He’s analytics-forward, often listing off key numbers his staff has tracked, like “kills” of three stops or more, or how many blow-bys the defense surrendered. He examines the team’s performance individually and holistically.

“He takes a lot of insight from us,” Harris told The Action Network, “and that’s huge. He definitely cares, and it shows. We all love him, and he’s been part of the reason we’ve had the success we’ve had.”

But that fiery disposition that makes him so wound up after games is tempered by his personal investment in the players. More often than you’d think, you’ll find that a coach hasn’t spoken to a player in some time, leading to alienation. Malone is the opposite, finding time to personally connect with guys in moments of struggle.

When he benched Murray late last season, he sat down with him to talk him through it. Same with Isaiah Thomas and the decision to remove him from the rotation last month, a decision that remains painful for Malone given their relationship.

Malone has given himself to this profession, and after a scarring experience in Sacramento he will never get over — the man still won’t wear purple — Malone has cashed in on all the hard work this season.

Mistakes are still made; Denver’s defense has fallen off a cliff since December, and every team is licking its chops at Denver as a potential playoff matchup compared to other options. But Malone’s investment has paid off, and his total approach to reconstructing a poisoned environment deserves recognition.

“He’s so passionate and competitive,” Barton said. “He’s almost like a player. You love that for him. He’s in the fight with you every day, every practice, every game. He cares about everything, the X’s and O’s, his relationships with his players and coaches, how he’s coming off to guys, trying to carry guys, everything. He’s been right on the money.”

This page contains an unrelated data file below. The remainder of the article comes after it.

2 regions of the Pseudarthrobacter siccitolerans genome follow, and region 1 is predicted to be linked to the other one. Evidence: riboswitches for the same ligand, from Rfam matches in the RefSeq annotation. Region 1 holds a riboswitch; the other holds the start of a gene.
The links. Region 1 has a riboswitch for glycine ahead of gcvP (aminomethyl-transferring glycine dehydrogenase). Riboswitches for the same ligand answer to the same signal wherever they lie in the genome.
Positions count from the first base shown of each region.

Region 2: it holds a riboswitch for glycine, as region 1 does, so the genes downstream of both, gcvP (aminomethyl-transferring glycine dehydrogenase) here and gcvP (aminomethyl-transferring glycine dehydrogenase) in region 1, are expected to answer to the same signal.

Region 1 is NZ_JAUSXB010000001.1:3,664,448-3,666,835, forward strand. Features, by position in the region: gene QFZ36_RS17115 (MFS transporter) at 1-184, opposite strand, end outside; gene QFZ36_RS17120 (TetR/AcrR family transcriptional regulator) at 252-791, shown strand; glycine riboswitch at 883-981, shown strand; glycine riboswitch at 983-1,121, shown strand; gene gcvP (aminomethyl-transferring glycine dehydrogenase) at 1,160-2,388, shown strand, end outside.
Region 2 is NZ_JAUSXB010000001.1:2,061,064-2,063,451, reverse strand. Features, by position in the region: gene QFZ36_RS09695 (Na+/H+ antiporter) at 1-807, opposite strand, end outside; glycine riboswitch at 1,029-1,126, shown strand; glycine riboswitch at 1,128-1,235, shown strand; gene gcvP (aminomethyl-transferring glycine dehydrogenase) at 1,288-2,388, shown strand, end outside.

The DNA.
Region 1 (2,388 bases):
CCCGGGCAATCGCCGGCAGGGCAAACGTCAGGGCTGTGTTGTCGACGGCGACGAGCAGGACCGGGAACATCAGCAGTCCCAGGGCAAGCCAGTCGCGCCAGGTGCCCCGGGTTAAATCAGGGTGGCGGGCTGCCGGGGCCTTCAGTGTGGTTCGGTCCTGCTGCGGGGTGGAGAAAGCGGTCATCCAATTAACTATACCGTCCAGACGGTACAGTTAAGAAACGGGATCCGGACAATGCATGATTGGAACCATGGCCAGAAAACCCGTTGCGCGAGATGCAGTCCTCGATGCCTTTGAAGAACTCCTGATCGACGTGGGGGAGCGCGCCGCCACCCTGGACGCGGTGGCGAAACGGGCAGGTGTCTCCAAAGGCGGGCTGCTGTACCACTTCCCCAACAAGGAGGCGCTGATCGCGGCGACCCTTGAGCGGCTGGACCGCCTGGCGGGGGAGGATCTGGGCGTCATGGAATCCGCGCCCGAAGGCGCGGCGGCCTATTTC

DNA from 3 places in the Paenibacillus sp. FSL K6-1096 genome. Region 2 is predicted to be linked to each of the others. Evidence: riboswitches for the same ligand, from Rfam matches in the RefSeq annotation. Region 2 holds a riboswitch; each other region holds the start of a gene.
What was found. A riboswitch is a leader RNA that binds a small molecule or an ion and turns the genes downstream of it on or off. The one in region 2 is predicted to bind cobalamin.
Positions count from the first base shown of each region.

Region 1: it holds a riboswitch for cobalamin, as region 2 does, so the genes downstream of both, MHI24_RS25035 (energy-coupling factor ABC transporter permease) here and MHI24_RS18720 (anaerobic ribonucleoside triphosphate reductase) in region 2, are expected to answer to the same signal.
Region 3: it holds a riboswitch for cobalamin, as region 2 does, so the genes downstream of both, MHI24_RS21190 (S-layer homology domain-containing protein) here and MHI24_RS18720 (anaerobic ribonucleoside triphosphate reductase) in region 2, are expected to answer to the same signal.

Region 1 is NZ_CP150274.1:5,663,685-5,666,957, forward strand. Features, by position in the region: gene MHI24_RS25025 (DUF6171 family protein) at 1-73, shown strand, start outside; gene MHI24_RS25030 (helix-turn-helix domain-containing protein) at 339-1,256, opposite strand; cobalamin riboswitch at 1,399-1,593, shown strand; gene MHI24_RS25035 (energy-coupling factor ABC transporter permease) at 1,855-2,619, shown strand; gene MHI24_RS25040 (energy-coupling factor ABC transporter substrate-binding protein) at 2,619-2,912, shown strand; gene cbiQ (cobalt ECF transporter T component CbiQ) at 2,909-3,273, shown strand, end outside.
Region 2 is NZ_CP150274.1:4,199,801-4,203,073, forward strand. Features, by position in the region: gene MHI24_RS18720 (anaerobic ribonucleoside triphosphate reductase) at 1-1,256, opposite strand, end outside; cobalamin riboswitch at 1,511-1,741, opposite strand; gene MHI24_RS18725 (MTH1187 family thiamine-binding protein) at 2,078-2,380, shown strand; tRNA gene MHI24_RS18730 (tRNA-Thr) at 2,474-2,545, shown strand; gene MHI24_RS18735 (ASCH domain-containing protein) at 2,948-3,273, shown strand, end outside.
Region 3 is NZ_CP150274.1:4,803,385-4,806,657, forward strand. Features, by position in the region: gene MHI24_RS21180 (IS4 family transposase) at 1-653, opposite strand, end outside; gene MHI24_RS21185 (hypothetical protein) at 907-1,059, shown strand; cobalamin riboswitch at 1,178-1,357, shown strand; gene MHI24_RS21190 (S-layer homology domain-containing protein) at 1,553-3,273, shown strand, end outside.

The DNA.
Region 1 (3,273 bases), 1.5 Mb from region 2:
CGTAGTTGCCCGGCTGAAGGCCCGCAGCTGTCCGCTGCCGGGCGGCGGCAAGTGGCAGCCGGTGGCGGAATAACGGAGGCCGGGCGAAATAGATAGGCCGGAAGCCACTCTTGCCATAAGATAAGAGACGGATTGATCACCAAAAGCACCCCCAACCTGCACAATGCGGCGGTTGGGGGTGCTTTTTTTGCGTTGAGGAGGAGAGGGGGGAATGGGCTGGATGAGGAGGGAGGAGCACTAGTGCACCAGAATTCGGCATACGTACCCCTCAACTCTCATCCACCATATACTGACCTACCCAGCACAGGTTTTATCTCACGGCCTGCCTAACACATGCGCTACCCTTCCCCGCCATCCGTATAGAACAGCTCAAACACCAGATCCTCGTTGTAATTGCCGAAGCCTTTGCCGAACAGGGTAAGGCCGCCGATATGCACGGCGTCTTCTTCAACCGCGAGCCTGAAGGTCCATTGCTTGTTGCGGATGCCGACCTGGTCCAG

THE PLAYERS

There isn’t enough time now to show how every player’s plus-minus improves with Jokic on the floor for a third straight season, or how his assist numbers are unheard of for a big man. Jokic should be somewhere on the list for MVP candidates, probably near fourth or fifth alongside Stephen Curry and Joel Embiid.

He continues to mystify the league as someone who looks the least like an NBA star and plays maybe the most like one: unstoppable on contested shots, efficient, willing to improve defensively and make the right play offensively.

But the rest of the Nuggets each had to carry their own weight. The front office found the right guys and the coaches set the players up to succeed, but the Nuggets had to cash in on those opportunities. Seven players on Denver average double-digits in scoring.

Murray grew into an 18-points-per-game scorer along with five assists per night, even in a season in which he remains inconsistent the way young players are. Harris has struggled with injuries all year and yet remains a reliable contributor. Barton suffered the worst injury of his career and he’s shooting 36% from deep.

Mason Plumlee and Morris, who spent almost all of last year in the G-League, lead one of the best bench units in the league.

Credit: Christopher Hanewinckel-USA TODAY Sports. Pictured: Denver Nuggets forward Mason Plumlee (24), guard Monte Morris (11).